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Gary McCarron

Excellence in teaching awards: Gary McCarron

April 3, 2008

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By Stuart Colcleugh

Gary McCarron was in a Vancouver coffee shop recently when a young man in an expensive suit approached him and said, “You won’t remember me, but I’m winning a very prestigious award tonight because of you. I was going into a completely different discipline until I took your first-year communication course.”

McCarron, an associate professor and graduate chair in the School of Communication, and one of this year’s SFU Excellence in Teaching Award winners, smiles as he recalls the incident. “It’s always amazing when that happens,” he says. “And the guy was probably in a class of 300 people. You just don’t know how many people’s lives you’ve really affected when you’re teaching.”

In McCarron’s case, the number is probably quite high. Director Martin Laba calls him the school’s “secret weapon” for maintaining high enrolment levels. Students often mention him as their reason for majoring in communication. “I kind of blush when I hear that,” admits McCarron. “But I’ve taught one of our introductory courses for years and that’s the most common thing I hear at convocation four years later.”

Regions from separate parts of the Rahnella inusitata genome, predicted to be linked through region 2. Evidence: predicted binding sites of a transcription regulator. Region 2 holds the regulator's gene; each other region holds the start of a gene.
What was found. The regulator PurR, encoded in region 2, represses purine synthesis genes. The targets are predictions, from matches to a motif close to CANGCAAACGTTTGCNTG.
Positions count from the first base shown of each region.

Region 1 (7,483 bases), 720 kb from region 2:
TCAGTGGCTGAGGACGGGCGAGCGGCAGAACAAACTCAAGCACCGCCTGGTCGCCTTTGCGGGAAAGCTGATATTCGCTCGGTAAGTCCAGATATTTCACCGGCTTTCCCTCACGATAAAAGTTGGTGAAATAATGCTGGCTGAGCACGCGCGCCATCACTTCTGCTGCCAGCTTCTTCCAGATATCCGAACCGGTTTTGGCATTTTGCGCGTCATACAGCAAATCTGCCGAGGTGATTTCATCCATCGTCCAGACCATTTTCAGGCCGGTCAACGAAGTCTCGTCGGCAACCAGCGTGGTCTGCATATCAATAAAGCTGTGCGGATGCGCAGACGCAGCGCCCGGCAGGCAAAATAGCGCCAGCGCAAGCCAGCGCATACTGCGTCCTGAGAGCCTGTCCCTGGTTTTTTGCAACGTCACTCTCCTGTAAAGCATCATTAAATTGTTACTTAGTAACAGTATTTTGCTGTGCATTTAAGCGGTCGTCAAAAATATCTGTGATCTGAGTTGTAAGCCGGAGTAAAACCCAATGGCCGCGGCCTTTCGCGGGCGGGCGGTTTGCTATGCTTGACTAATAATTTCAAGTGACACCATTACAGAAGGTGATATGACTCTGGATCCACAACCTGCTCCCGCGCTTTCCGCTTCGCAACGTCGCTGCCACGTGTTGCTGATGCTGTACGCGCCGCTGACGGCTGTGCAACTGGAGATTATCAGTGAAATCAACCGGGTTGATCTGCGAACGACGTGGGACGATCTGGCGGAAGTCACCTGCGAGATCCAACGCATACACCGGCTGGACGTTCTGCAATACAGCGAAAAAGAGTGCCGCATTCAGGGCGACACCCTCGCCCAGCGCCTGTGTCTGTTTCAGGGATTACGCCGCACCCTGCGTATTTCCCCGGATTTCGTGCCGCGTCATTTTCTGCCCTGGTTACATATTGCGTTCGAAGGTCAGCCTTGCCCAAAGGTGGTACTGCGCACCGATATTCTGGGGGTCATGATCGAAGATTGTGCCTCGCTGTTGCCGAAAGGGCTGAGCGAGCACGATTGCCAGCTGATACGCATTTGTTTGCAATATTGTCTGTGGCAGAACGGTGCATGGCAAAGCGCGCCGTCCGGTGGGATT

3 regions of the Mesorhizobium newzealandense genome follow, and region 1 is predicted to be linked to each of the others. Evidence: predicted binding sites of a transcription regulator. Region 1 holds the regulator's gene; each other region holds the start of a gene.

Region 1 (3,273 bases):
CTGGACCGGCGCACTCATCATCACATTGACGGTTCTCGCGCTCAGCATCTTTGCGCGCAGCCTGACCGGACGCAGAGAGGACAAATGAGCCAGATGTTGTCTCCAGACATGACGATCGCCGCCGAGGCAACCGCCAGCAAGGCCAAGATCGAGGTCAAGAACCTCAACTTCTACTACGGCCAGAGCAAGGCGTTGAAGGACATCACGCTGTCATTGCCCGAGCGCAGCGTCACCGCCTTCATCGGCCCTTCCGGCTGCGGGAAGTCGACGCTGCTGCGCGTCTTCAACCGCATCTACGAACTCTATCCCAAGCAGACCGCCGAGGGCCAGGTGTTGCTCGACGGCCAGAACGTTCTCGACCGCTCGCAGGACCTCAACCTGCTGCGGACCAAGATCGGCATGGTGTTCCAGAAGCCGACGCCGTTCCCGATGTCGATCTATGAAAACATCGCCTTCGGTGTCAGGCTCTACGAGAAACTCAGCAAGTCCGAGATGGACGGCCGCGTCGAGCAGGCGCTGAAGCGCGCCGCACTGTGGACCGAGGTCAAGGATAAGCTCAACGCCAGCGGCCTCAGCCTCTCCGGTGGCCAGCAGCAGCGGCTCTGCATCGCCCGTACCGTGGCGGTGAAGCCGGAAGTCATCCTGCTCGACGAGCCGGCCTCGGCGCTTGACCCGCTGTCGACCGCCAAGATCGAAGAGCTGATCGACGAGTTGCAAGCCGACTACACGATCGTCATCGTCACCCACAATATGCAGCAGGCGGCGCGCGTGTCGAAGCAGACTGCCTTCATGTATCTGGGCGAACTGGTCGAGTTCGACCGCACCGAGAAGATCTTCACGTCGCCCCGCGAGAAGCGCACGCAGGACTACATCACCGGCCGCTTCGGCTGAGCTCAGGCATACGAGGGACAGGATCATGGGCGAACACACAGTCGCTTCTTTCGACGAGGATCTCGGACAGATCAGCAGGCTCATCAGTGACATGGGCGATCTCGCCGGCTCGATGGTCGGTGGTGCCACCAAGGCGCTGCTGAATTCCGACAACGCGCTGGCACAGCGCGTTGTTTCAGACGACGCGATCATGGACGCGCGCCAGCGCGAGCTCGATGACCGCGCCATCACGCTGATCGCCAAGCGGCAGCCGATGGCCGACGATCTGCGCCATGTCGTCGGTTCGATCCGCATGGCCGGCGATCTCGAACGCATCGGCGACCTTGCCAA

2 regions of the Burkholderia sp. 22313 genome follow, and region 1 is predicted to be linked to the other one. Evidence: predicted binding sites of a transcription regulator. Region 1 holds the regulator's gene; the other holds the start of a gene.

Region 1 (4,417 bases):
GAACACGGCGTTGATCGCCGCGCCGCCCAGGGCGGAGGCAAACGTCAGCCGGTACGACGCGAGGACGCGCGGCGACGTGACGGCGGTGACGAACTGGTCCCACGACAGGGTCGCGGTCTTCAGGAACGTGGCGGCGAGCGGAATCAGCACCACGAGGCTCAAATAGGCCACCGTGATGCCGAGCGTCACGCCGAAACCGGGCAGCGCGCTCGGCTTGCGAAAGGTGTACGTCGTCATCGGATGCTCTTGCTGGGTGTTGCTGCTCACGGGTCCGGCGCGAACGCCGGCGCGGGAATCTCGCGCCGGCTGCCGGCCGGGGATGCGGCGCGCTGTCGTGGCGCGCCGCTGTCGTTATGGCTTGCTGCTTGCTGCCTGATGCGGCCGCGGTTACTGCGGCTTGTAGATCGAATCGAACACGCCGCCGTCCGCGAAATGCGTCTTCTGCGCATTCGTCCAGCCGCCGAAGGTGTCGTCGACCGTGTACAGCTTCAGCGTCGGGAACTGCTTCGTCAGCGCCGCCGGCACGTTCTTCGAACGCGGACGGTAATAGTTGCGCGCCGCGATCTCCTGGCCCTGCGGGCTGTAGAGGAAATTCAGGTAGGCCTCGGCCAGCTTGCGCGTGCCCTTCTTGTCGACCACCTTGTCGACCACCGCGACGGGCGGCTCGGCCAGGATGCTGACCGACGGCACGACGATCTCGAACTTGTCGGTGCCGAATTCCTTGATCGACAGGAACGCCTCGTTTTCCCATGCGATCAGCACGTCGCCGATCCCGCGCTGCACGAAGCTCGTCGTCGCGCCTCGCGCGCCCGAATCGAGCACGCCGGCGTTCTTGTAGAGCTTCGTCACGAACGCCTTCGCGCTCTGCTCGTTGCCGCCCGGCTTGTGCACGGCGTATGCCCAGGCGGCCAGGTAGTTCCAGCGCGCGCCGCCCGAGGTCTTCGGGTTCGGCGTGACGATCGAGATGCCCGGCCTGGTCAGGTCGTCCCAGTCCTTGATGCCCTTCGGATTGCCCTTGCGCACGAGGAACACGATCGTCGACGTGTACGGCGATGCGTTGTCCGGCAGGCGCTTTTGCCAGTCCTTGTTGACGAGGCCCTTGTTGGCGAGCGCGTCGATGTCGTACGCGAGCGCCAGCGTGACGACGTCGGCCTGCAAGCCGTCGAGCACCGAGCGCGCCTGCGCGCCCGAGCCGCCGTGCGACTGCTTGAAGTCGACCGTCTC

His secret? “A few years ago I was selected as one of SFU’s funniest professors, according to our student newspaper, and that sums it up,” says McCarron. “I think a lot of good teaching is just good performing.” He also uses personal stories to convey theories and concepts. “I might say, ‘today we’re going to talk about Marshall McLuhan, but first let me tell you about something I saw on TV last night.’ Then I’ll tell a funny story and point out how it actually illustrates something McLuhan said, which they’ve just read.

“Giving it a narrative spin encourages them to think about their own lives and their own learning as kind of a grand narrative.”

A Vancouver native, McCarron earned a BA at SFU then an MA and PhD in social and political thought at York. He returned to SFU as a sessional instructor 1989 and a tenure-track professor in 2000. “You might think winning an award by being funny is trite,” says McCarron. “But I think of it as keeping people engaged and teaching them difficult material in a way that makes them feel it has meaning in their lives. There’s nothing trite about that.”


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